These leading payroll organisations are seeking partners that have a full suite of productive APIs that match their internal treasury operations and compliance objectives with their IT/product and client service roadmap. While technology is changing the HR and payroll services market, other comprehensive factors driving change include the actual means and methods of payroll remittance delivery.

What is Cambridge doing differently to support payroll bureaux and corporations funding payrolls globally?

That’s certainly a question our thought leadership perpetually ponders. We strongly believe the most important aspect of disbursing payroll is to deliver these funds to the intended recipient on time, for full value, every single time. Given this approach, Cambridge set a course to become the industry’s most comprehensive gateway for international payment delivery.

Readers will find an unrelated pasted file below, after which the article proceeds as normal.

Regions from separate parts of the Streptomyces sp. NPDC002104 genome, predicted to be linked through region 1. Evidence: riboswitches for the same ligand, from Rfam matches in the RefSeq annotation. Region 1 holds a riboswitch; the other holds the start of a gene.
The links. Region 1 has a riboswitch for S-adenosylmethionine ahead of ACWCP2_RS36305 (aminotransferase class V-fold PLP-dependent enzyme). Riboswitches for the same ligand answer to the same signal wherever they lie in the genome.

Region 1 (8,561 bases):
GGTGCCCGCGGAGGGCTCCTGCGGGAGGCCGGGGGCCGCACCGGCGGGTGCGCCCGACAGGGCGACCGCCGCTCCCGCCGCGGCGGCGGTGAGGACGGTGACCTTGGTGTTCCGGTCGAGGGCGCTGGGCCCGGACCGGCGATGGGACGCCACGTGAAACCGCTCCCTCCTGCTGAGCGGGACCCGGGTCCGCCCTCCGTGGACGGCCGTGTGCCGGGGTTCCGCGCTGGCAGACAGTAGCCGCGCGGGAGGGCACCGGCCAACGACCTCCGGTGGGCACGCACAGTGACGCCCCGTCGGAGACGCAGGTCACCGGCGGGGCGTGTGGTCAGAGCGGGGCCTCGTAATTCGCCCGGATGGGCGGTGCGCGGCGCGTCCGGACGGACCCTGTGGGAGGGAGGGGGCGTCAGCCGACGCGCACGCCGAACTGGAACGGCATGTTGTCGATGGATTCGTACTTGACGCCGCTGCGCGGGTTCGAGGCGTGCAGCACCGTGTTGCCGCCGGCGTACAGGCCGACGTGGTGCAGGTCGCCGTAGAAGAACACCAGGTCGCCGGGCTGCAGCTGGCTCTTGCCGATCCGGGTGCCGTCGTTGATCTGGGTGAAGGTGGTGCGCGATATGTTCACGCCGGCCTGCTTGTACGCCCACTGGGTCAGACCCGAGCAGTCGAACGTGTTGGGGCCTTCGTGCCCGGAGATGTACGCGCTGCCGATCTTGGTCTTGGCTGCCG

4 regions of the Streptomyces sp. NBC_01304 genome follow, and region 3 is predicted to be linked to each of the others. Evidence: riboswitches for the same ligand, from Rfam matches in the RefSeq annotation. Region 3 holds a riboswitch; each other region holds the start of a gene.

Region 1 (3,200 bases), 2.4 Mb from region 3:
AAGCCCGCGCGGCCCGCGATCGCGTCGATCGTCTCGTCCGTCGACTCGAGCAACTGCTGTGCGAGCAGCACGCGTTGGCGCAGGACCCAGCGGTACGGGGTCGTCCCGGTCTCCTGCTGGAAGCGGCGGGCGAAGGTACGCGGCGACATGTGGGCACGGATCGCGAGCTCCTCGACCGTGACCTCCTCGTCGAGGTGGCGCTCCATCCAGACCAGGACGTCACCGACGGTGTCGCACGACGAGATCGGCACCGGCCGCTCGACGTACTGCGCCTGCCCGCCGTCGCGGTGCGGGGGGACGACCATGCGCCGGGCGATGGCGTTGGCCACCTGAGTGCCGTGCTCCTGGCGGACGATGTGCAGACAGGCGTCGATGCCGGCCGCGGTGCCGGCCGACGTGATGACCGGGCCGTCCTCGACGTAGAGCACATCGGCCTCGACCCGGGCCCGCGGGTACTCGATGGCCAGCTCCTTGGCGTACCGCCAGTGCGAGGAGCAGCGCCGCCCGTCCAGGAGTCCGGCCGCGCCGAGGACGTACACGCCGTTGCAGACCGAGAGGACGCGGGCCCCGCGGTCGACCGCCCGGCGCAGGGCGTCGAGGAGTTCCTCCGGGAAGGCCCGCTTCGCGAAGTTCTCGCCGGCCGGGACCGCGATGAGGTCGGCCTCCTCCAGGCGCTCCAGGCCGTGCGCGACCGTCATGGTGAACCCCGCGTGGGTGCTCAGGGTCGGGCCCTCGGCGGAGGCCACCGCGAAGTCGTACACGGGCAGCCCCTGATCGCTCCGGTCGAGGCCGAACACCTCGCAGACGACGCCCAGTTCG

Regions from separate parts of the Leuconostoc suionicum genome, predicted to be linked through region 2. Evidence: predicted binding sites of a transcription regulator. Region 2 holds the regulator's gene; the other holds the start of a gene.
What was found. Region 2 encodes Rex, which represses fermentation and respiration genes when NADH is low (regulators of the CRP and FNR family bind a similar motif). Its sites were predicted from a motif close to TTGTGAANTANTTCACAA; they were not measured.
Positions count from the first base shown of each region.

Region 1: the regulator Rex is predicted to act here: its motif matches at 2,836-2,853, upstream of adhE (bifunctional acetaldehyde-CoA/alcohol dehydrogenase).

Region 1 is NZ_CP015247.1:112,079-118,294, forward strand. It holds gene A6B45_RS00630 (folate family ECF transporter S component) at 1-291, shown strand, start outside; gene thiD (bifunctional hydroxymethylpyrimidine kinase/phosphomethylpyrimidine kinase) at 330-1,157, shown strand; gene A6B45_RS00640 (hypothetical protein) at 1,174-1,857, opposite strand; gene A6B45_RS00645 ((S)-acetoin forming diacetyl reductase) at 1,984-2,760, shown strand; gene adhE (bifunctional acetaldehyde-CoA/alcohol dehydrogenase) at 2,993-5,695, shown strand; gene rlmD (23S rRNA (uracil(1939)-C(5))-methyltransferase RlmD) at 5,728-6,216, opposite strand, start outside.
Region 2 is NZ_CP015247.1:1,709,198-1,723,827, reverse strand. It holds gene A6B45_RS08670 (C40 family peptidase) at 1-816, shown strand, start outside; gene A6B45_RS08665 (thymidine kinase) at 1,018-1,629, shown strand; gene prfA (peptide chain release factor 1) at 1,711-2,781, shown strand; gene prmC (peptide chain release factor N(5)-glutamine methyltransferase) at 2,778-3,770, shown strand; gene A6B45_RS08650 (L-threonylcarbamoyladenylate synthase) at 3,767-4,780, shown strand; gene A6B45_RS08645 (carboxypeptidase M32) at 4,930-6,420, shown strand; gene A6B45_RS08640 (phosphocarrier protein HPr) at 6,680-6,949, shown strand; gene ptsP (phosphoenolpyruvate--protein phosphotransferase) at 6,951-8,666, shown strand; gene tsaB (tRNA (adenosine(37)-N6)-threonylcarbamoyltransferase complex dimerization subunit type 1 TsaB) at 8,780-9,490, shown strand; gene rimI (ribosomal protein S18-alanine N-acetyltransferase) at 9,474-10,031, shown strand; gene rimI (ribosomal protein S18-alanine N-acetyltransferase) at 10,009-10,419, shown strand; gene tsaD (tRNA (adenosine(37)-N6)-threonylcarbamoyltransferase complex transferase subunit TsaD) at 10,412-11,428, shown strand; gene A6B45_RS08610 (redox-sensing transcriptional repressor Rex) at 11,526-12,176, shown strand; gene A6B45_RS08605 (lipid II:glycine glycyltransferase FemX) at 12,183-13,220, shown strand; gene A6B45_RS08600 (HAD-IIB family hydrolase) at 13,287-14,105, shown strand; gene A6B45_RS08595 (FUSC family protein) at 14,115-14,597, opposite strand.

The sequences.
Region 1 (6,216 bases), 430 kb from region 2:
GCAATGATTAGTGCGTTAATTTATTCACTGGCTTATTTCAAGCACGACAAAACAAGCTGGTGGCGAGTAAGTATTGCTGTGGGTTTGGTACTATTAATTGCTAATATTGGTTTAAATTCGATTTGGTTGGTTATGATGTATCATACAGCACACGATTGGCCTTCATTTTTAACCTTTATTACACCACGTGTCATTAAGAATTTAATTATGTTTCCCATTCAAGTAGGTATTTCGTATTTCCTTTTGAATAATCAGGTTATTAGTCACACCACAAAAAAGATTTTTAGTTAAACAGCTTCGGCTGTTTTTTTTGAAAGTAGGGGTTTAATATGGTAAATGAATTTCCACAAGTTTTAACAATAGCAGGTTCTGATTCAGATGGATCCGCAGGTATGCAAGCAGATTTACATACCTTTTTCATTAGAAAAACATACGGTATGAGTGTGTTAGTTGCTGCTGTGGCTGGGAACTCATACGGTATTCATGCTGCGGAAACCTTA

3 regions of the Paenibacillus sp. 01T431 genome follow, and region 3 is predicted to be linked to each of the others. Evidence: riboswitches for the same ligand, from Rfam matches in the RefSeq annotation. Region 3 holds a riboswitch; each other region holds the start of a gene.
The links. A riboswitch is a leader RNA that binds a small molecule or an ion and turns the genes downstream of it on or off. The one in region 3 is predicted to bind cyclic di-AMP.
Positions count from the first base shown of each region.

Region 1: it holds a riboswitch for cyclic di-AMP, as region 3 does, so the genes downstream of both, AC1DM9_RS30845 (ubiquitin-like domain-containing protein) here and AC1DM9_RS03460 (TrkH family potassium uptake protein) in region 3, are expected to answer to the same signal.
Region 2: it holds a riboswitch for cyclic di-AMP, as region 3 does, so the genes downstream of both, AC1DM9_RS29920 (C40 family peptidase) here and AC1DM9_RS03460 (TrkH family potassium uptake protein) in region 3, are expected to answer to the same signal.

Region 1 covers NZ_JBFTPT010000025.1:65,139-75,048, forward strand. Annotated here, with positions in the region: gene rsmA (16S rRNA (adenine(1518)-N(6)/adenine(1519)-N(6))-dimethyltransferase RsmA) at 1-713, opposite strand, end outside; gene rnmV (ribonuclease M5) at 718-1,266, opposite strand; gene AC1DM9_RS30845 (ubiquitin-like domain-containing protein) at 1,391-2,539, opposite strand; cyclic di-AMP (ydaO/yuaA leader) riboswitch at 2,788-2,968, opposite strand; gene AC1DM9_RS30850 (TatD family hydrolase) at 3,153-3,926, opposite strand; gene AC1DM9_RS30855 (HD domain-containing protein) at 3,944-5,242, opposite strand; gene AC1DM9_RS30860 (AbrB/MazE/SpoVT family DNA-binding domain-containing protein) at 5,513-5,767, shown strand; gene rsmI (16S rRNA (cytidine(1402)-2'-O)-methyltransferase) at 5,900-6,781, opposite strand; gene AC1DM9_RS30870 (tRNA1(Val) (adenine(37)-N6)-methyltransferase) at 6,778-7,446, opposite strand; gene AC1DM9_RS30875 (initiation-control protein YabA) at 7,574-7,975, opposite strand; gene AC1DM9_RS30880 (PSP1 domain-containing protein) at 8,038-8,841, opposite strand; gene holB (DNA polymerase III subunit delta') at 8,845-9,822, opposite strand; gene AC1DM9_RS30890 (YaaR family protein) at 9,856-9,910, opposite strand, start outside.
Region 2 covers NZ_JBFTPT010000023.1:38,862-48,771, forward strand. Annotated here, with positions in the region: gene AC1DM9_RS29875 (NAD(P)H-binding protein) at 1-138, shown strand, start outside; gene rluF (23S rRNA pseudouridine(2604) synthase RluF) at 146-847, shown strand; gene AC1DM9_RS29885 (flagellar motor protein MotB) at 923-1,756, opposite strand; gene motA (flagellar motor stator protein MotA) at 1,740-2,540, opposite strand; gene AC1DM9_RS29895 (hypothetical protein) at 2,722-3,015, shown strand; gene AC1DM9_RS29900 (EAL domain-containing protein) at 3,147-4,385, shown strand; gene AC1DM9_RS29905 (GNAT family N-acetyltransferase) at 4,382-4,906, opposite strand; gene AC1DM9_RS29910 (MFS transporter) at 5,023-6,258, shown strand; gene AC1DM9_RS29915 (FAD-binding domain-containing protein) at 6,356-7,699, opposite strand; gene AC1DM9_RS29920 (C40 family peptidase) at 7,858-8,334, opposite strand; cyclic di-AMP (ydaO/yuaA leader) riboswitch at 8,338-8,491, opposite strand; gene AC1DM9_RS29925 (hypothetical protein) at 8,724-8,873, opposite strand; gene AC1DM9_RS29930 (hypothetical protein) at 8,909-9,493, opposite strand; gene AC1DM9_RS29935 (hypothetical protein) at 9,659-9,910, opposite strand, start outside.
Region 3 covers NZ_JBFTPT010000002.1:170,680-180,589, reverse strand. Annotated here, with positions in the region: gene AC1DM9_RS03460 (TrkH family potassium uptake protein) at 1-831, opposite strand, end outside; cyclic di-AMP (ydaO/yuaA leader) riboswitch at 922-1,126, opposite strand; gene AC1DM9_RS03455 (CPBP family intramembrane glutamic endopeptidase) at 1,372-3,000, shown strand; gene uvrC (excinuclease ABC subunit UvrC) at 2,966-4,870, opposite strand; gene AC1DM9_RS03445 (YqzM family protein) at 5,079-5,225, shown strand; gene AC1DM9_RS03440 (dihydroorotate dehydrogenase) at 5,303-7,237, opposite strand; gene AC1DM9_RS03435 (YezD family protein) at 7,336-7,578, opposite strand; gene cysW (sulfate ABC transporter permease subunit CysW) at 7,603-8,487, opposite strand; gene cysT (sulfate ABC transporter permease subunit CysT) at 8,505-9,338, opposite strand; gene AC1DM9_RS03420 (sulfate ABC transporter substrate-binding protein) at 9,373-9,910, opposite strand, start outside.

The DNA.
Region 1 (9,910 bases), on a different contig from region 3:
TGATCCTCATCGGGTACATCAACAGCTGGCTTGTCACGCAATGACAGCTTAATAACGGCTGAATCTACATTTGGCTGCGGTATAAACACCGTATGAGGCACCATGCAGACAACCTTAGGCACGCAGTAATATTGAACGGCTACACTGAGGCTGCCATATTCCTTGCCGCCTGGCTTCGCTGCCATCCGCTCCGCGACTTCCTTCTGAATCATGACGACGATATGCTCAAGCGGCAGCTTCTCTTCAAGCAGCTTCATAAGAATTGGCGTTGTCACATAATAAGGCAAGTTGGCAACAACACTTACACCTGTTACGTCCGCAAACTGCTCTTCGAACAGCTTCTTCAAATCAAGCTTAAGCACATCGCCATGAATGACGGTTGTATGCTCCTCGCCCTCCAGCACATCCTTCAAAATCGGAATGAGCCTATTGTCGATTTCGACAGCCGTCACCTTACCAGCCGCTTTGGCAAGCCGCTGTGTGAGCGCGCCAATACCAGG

At the moment, we’re offering liquidity in over 160 currencies to 175 countries directly through many of the world’s largest financial institutions and through 114 in-country banks. In 25 of those currencies we’re actually processing the equivalent of a direct deposit, often called International ACH (IACH) (e.g. SEPA, BACS, EFT, ACH). We undertook this monumental endeavour to ensure we could completely eliminate any corresponding/beneficiary bank charges (often called lifting fees) that can erode the financial amount of the payment deposited while offering fast, accurate payment execution. The world is a vast workplace and many of our clients pay employees in exotic or restricted currency jurisdictions. Cambridge is well positioned to remit payments through the most challenging corridors with ease while providing immediate proof of payment transmission on every single transaction.